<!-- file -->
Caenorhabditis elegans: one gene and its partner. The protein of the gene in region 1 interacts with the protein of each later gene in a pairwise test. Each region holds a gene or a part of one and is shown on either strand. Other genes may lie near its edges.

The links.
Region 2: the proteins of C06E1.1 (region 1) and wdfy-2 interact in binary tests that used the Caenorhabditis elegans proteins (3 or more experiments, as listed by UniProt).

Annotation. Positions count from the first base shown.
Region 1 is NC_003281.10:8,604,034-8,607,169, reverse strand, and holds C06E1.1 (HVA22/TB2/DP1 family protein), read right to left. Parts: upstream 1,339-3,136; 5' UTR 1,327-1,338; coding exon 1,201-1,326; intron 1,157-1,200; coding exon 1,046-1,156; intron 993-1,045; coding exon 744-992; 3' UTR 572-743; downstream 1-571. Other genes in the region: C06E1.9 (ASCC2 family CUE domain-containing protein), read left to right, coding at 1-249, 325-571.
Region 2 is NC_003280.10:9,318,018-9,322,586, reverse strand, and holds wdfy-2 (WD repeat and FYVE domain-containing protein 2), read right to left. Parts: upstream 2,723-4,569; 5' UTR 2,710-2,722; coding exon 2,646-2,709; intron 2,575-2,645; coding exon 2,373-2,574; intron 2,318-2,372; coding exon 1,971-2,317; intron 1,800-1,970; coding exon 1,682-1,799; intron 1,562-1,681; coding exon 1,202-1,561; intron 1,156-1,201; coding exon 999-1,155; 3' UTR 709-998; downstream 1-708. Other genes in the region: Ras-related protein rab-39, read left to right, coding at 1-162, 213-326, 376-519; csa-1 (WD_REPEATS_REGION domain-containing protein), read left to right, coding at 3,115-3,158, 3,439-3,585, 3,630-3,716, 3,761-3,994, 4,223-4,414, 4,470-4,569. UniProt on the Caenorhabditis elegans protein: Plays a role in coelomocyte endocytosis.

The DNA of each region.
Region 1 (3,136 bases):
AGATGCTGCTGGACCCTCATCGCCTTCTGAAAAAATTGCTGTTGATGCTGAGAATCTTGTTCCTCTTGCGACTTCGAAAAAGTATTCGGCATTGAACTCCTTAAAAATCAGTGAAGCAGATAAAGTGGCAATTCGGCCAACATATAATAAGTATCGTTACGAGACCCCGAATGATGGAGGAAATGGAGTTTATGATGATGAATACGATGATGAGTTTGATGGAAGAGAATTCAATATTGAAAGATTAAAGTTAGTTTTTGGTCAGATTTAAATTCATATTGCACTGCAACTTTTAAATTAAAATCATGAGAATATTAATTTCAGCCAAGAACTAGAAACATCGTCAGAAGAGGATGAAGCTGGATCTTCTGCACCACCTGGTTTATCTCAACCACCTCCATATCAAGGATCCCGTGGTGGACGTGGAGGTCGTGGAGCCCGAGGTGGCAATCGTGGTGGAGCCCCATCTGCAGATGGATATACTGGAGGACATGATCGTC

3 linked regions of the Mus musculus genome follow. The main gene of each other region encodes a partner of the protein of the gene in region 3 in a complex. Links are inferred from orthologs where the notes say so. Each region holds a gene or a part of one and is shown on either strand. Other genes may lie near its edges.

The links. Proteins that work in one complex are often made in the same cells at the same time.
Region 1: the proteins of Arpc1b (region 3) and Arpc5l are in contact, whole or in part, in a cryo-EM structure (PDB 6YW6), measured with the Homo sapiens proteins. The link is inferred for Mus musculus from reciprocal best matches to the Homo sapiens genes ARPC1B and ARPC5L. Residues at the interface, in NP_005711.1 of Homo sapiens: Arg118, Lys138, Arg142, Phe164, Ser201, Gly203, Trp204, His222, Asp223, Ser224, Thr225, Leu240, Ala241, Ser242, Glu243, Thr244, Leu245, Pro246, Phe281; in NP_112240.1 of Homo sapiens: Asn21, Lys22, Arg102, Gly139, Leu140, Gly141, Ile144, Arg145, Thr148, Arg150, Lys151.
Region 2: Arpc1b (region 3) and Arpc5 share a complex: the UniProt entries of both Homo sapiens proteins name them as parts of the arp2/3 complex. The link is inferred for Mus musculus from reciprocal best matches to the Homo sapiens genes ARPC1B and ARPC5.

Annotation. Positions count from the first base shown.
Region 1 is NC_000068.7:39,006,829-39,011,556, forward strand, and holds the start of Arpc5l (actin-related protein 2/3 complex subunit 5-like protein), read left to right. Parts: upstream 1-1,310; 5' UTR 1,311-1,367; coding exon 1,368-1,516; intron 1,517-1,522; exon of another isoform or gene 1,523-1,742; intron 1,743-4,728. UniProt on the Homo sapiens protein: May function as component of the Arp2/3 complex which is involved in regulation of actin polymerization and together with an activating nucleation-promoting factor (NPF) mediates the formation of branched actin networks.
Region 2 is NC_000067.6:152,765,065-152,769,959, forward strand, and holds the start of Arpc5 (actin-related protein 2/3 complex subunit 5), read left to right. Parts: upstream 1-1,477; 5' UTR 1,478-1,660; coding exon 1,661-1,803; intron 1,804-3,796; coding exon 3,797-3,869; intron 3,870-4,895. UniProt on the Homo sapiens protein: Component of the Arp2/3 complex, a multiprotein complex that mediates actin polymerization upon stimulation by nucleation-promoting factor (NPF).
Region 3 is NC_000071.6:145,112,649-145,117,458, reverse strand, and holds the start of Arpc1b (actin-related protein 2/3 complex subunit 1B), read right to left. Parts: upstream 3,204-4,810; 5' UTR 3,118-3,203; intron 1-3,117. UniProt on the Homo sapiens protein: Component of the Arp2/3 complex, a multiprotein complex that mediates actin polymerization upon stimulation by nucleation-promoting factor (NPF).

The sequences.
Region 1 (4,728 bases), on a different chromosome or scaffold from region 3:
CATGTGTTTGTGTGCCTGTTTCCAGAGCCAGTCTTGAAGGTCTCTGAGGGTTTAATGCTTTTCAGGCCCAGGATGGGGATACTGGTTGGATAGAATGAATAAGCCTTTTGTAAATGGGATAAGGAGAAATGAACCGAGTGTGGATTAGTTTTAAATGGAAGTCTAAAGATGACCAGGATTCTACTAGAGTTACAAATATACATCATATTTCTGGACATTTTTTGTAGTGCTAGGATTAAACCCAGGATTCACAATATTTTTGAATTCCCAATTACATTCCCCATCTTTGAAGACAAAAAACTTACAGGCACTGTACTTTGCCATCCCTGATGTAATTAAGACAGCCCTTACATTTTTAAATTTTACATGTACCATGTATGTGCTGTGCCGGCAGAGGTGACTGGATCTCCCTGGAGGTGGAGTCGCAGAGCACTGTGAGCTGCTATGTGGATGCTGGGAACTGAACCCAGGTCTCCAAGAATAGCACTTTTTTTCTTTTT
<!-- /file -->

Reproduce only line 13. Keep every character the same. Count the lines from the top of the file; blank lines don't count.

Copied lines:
Region 2: Arpc1b (region 3) and Arpc5 share a complex: the UniProt entries of both Homo sapiens proteins name them as parts of the arp2/3 complex. The link is inferred for Mus musculus from reciprocal best matches to the Homo sapiens genes ARPC1B and ARPC5.